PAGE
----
AMHERST, Mass. – A panel of international wind power experts, in a study designed by the University of Massachusetts Amherst’s Erin D. Baker and others, says technology advancements are expected to continue to drive down the cost of wind energy. The survey of the world’s foremost wind power experts, led by Lawrence Berkeley National Laboratory, anticipates cost reductions of 24 percent to 30 percent by 2030 and 35 percent to 41 percent by 2050, under a median or “best guess” scenario, driven by bigger and more efficient turbines, lower capital and operating costs and other advancements.
Baker is a professor of industrial engineering and operations research in the UMass Amherst College of Engineering specializing in energy technology policy. She is also the director of a program funded by the National Science Foundation (NSF) on offshore wind energy engineering, environmental impacts and policy. Baker is a world leader in the field of collecting and using expert forecasts about technological change in the energy industry.
The findings are described in an article in the journal Nature Energy published today, Sept. 12. The study was led by Ryan Wiser, a senior scientist at Berkeley Lab, and included contributions from Baker, other staff from Berkeley Lab, the National Renewable Energy Laboratory, and participants in the International Energy Agency (IEA) Wind Technology Collaboration Programme Task 26.
The study summarizes a global survey of 163 wind energy experts to gain insight into the possible magnitude of future wind energy cost reductions, the sources of those reductions, and the enabling conditions needed to realize continued innovation and lower costs. Three wind applications were covered: onshore (land-based) wind, fixed-bottom offshore wind and floating offshore wind.
Baker says the new study highlights the overall downward trend in wind energy costs and also points out areas of uncertainty within long-term cost estimates. “This study highlights the opportunity space for wind, especially offshore wind, with radical cost reductions possible in the right policy environment. The recent bill aimed at promoting offshore wind in Massachusetts is the kind of thing that can help us move forward in the areas that the experts’ emphasized—foundations, installation and economies of scale for offshore wind turbines.”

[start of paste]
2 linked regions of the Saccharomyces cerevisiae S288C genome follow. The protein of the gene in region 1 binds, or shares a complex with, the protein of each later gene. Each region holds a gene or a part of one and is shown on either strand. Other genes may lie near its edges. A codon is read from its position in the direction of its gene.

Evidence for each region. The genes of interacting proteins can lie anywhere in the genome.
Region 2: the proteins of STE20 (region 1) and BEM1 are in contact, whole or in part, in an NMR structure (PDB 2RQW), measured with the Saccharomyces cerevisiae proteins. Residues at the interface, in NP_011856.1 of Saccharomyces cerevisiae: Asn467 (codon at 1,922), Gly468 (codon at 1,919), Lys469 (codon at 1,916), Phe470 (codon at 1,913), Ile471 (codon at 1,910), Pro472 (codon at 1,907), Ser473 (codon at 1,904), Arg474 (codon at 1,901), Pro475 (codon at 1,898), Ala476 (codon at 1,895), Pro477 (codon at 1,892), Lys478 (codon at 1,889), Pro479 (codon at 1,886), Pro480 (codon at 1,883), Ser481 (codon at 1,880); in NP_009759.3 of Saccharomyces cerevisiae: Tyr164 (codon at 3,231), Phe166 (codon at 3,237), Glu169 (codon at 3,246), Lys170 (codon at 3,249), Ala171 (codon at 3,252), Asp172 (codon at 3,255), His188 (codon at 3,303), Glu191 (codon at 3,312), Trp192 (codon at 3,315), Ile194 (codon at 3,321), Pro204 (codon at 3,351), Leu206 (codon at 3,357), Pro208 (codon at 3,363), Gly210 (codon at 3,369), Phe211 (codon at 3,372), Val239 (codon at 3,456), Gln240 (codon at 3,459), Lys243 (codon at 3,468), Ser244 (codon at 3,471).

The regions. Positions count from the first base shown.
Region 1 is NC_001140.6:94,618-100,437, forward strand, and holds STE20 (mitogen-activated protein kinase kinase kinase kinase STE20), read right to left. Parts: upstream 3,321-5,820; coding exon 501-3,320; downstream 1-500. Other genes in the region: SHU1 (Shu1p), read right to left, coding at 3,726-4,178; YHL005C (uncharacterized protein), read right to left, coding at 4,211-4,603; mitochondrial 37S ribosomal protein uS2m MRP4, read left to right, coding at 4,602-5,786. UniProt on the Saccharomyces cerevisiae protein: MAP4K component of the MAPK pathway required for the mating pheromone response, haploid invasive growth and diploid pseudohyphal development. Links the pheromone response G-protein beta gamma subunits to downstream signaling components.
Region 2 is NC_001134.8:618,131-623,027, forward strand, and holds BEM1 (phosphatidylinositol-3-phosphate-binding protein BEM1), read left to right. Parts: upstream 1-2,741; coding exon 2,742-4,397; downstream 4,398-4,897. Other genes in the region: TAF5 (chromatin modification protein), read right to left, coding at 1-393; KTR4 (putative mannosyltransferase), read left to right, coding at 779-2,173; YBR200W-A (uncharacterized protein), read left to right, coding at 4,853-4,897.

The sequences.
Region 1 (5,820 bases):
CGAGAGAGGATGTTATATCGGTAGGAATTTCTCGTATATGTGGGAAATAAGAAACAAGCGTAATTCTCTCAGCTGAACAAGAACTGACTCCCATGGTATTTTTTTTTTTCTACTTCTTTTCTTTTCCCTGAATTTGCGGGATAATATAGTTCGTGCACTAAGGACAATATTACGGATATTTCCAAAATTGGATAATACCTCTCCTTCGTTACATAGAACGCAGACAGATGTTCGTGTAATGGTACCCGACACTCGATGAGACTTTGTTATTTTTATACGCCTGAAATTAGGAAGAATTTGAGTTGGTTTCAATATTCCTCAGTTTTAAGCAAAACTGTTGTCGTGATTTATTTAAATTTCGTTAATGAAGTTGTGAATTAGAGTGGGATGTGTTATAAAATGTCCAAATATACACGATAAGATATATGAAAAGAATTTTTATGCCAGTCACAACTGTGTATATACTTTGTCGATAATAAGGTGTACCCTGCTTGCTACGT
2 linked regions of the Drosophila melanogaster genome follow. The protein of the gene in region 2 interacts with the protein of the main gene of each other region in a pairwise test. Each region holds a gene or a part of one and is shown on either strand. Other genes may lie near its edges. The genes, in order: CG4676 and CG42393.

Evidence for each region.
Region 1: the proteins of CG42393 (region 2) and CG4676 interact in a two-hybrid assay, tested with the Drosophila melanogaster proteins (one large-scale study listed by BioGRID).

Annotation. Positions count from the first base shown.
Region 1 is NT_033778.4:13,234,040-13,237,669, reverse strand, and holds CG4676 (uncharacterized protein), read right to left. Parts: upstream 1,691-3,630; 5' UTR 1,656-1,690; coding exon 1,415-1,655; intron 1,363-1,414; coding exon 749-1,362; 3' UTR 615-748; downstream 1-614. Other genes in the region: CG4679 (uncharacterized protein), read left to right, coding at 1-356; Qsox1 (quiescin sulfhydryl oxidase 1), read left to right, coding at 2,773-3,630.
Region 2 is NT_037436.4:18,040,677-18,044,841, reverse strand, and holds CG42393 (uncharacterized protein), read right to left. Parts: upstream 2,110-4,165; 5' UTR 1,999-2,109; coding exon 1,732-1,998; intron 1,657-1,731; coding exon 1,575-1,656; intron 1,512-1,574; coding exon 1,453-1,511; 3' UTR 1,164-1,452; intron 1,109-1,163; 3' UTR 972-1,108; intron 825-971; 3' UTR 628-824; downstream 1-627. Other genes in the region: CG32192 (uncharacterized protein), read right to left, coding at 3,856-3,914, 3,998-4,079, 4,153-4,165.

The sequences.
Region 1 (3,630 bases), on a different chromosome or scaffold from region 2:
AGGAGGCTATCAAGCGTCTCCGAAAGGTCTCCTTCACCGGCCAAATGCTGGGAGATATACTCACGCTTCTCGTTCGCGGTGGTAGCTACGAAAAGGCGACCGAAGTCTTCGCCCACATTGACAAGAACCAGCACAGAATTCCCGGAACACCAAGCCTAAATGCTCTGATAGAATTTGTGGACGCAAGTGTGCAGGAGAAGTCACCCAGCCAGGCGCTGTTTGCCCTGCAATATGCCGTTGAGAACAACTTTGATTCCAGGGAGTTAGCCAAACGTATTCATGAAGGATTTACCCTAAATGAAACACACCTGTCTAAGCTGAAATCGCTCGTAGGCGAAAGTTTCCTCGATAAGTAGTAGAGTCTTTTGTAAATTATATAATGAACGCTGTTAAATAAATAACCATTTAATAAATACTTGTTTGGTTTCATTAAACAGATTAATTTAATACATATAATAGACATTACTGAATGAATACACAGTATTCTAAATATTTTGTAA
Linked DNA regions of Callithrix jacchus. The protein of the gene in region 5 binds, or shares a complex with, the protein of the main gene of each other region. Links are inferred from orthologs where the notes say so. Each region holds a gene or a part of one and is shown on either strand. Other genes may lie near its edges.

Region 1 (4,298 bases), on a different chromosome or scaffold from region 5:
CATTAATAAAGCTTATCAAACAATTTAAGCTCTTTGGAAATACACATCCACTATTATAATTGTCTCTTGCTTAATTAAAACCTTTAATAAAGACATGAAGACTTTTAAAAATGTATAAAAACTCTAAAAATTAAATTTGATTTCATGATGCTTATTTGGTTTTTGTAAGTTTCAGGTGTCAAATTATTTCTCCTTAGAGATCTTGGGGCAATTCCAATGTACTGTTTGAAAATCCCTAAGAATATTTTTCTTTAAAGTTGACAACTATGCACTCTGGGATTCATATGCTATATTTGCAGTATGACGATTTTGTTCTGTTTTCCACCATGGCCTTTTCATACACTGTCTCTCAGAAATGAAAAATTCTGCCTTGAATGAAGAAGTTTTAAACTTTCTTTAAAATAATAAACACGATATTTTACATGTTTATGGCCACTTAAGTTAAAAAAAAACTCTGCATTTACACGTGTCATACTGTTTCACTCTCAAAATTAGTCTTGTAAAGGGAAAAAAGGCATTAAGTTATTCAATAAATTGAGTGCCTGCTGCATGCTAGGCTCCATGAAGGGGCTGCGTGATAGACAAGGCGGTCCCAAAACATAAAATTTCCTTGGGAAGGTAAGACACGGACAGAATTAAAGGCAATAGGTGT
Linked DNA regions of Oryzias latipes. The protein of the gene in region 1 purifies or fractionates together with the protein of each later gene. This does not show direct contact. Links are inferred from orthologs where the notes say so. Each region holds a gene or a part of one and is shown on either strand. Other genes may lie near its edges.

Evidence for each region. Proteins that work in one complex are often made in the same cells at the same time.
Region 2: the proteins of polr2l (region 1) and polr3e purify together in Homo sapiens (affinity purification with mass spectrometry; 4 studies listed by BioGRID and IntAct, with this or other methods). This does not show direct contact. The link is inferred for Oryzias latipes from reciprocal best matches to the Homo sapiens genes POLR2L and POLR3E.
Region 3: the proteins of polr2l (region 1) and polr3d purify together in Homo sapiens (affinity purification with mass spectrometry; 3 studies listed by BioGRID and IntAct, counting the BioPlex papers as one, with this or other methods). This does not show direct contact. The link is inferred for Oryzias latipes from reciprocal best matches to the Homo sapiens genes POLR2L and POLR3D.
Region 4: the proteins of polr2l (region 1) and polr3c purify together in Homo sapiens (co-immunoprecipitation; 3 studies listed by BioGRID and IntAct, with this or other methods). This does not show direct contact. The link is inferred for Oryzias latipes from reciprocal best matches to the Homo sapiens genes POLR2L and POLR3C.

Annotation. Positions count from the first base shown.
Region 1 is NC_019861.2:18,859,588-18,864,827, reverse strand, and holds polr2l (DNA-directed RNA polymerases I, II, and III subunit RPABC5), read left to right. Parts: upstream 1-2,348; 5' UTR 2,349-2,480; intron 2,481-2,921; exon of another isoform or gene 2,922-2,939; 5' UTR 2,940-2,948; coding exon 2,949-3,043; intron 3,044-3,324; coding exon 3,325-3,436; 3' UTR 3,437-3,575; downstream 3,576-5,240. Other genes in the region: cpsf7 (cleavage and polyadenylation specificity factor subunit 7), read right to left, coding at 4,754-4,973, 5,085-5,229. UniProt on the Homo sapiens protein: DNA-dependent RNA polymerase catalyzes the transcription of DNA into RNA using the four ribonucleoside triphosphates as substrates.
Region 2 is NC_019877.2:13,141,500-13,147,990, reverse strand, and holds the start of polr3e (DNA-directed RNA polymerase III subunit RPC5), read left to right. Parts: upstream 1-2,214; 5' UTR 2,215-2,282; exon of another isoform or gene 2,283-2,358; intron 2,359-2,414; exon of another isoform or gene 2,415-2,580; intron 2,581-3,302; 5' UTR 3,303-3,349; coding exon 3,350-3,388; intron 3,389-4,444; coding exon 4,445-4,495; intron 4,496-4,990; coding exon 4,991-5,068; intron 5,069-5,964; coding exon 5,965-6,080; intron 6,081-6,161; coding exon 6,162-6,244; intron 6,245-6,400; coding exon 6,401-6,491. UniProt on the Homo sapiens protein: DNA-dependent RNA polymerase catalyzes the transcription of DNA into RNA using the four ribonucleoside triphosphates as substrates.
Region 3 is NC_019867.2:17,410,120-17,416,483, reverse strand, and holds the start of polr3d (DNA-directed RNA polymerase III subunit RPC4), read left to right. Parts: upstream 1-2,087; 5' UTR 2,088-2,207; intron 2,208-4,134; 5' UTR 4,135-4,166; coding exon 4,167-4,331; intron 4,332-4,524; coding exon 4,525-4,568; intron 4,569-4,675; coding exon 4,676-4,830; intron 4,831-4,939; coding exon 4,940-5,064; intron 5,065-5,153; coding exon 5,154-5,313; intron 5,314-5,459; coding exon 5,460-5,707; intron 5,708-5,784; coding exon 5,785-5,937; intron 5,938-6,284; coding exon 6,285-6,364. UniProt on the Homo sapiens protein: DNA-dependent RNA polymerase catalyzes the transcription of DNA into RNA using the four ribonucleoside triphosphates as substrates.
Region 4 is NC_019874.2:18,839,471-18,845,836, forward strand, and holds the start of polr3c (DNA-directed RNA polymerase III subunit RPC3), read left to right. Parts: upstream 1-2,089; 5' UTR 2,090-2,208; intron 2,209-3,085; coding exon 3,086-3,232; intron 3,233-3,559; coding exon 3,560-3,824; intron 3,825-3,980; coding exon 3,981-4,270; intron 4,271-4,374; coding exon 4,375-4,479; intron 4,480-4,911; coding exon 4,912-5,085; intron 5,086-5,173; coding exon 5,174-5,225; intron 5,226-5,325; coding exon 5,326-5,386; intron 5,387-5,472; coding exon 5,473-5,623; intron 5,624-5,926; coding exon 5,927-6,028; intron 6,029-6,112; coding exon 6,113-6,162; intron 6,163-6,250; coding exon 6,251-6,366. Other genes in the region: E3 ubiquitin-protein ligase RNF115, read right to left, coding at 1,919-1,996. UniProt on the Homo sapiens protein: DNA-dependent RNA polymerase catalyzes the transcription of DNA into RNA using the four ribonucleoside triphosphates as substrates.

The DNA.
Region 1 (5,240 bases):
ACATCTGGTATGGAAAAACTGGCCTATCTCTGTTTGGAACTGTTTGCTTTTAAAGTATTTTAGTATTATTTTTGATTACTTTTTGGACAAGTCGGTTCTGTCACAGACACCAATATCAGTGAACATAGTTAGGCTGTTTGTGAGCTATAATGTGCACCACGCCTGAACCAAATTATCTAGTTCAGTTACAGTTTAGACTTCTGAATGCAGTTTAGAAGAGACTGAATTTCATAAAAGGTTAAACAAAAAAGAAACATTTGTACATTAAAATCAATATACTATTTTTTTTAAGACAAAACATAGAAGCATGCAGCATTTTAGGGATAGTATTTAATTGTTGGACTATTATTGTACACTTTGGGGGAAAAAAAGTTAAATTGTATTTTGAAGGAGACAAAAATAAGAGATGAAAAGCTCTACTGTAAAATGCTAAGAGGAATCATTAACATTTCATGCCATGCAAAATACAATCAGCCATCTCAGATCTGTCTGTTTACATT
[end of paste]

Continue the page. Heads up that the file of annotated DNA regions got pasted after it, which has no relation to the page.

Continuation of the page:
In absolute terms, onshore wind is expected to remain less expensive than offshore, at least for typical projects—and fixed-bottom offshore wind less expensive than floating wind plants. However, there are greater absolute reductions (and more uncertainty) in the levelized cost of energy for offshore wind compared with onshore wind, and a narrowing gap between fixed-bottom and floating offshore wind.
There are five key components that impact the cost of energy: upfront capital cost, ongoing operating costs, cost of financing, performance and project design life. Recent years have seen significant reductions in the upfront cost of wind projects as well as increases in wind project performance, as measured by the capacity factor of wind facilities. Experts anticipate continued improvements in these two overall cost drivers, as well as reduced operating costs, longer project design lives, and reductions in the cost of finance, with the relative impact of each driver dependent on the wind application in question.
A key change will be in the size of wind turbines, according to experts. For onshore wind, growth is expected not only in generator ratings (to 3.25 MW on average in 2030) but also in two factors that increase capacity factors—rotor diameters (135 meters in 2030) and hub heights (115 meters in 2030). Fixed-bottom offshore wind turbines are expected to get even bigger, to 11 MW on average in 2030, helping to reduce upfront installed costs.
“Onshore wind technology is fairly mature, but further advancements are on the horizon—and not only in reduced upfront costs,” says Wiser. “Experts anticipate a wide range of advancements that will increase project performance, extend project design lives and lower operational expenses. Offshore wind has even greater opportunities for cost reduction, though there are larger uncertainties in the degree of that reduction.”
“Though expert surveys are not without weaknesses, these results can inform policy discussions, R&D decisions and industry strategy development while improving the representation of wind energy in energy-sector and integrated-assessment models,” concludes Wiser.
The survey was conducted under the auspices of the IEA Wind Technology Collaboration Programme (www.ieawind.org). Berkeley Lab’s contributions to this report were funded by the U.S. Department of Energy’s Office of Energy Efficiency and Renewable Energy. Baker was partially supported in this work through a grant for offshore wind energy from the NSF.